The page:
Rugby Championship News

De Villiers didn’t doubt Lambie would land his kick





Springbok Rugby captain Jean de Villiers says that he did not doubt that Patrick Lambie would be able to kick his last-minute penalty to gain their 27-25 victory over the All Blacks at Ellis Park Stadium.

Lambie kicked a 55 metre penalty to edge South Africa into the lead after New Zealand had come from behind to take the lead from the Springboks.

“I don’t think there was ever any doubt, it was pretty easy, I just asked Pat is it in your range and he said definitely,” De Villiers said after the thrilling encounter.

“We’ve got a saying in the team ‘know your job, do your job’ that is part of his job and it was easy for me to make the decision.

“To be able to do it under pressure and to do it so calmly is a sign of a great player and we have guys in the team that can perform under pressure and that was needed tonight and I am just very happy that he slotted it.”

The All Blacks fought their way back from 24-13 down to take a one-point lead in the 71st minute and it looked like the visitors would once again deny South Africa a victory.

When the Boks won the penalty inside their half with two minutes to go Springbok coach Heyneke Meyer was left wondering whether he was destined a victory over the old foes.

“I am really proud of the guys and it is at home that we have to pull these games through,” Meyer said.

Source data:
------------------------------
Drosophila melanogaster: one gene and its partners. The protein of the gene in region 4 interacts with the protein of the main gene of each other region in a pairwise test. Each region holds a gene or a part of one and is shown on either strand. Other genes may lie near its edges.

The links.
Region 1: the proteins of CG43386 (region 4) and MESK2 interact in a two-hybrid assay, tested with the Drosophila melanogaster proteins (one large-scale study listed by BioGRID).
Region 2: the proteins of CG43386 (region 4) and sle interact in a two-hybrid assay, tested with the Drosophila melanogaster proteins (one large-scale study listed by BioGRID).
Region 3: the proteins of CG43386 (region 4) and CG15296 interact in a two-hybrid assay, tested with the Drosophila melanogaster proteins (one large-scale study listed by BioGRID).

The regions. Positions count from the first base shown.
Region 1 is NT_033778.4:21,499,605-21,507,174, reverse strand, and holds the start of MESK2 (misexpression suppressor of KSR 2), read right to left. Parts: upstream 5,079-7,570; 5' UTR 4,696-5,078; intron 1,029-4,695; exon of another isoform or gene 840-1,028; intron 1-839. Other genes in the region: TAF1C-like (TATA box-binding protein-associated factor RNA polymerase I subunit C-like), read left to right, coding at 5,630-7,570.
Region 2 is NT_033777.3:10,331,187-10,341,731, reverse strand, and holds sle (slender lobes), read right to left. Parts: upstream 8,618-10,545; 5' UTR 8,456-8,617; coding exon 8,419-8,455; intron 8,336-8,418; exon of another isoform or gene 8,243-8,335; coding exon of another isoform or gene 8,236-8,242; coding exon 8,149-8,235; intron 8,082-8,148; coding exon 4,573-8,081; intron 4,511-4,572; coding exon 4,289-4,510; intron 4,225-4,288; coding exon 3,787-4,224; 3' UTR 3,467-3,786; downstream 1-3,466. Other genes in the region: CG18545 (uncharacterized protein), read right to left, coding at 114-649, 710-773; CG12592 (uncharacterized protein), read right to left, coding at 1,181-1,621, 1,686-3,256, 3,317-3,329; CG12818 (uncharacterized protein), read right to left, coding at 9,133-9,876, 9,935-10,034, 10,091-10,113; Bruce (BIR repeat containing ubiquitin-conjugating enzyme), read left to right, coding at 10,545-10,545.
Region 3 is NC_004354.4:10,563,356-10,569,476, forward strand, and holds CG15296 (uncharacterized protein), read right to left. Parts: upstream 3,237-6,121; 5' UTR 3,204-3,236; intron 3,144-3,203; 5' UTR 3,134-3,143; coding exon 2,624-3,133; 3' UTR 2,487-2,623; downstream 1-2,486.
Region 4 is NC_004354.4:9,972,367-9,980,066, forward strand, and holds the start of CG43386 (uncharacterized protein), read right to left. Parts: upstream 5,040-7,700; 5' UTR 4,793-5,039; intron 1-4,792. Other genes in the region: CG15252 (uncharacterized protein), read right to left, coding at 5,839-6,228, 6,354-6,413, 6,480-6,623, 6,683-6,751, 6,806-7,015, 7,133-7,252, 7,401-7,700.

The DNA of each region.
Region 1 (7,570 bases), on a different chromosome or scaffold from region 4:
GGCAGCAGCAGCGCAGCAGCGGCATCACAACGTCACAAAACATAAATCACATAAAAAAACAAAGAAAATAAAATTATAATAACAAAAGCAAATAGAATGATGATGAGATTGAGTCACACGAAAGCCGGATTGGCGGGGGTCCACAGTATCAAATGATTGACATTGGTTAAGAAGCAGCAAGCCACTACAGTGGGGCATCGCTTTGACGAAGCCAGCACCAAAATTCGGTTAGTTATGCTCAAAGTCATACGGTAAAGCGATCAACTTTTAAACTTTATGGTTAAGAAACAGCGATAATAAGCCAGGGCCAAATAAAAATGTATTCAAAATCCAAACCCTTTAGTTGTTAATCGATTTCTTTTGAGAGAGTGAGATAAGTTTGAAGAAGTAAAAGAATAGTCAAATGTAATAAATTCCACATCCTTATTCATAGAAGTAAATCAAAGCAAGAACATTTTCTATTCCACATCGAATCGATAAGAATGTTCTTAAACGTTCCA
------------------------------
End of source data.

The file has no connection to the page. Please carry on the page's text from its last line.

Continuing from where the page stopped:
“I am really relieved, it could have gone either way. The All Blacks are a world-class side and came back there at the end.”

It was the Boks’ first victory over the New Zealanders in three years, also bringing their 22-match winning streak to an end.

While the Boks were superb in the first half, they seemed to fall into a slump in the second stanza which allowed the All Blacks back into the game.

“I thought it was an unbelievable Test, I thought our attacking was superb and in the second half we made a few unforced errors and were more on defence,” Meyer said.

“You have to win this match with attack and defence through a all-round game and credit to both teams that want to play positive.

“It is a humbling experience to be part of such a Test and to be the coach of such a great team.”

While Lambie showed nerves of steel at the death, it was the heroics of starting flyhalf Handre Pollard in the first 60 minutes that gave the Boks an edge over the All Blacks.

The 20-year-old Pollard showed maturity that belied his years as he scored two first-half tries and added nine more points with the boot for a total contribution of 19 points.

It was, however, eighthman Duane Vermeulen that personified the fighting spirit of this team as he turned in a Man-of-the-Match performance despite only being declared during the final warm-up before kick-off.

Throughout the week the Boks were sweating over Vermeulen’s availability as he had been nursing a rib cartilage injury.

“He is an unbelievable warrior and he wasn’t sure if he could play at the captain’s run,” Meyer said.

“We decided to wait until warm-up. I asked him for 80 minutes and I got that.”

De Villiers said while it was a relief to finally get the monkey off their back of beating the world champions, it was equally important to remain grounded.”

“It was important for us and we’ve said that we believe we are a good enough team to beat them and we showed it tonight (Saturday),” De Villiers said.

“It was a box we had not ticked off yet, and we did that tonight, the key now is to compose ourselves again take that in and access the second half because we didn’t play well in the second half.

“We will take that on board for the end of year tour, which will be a really tough tour in the same conditions the world cup will be played in next year.”

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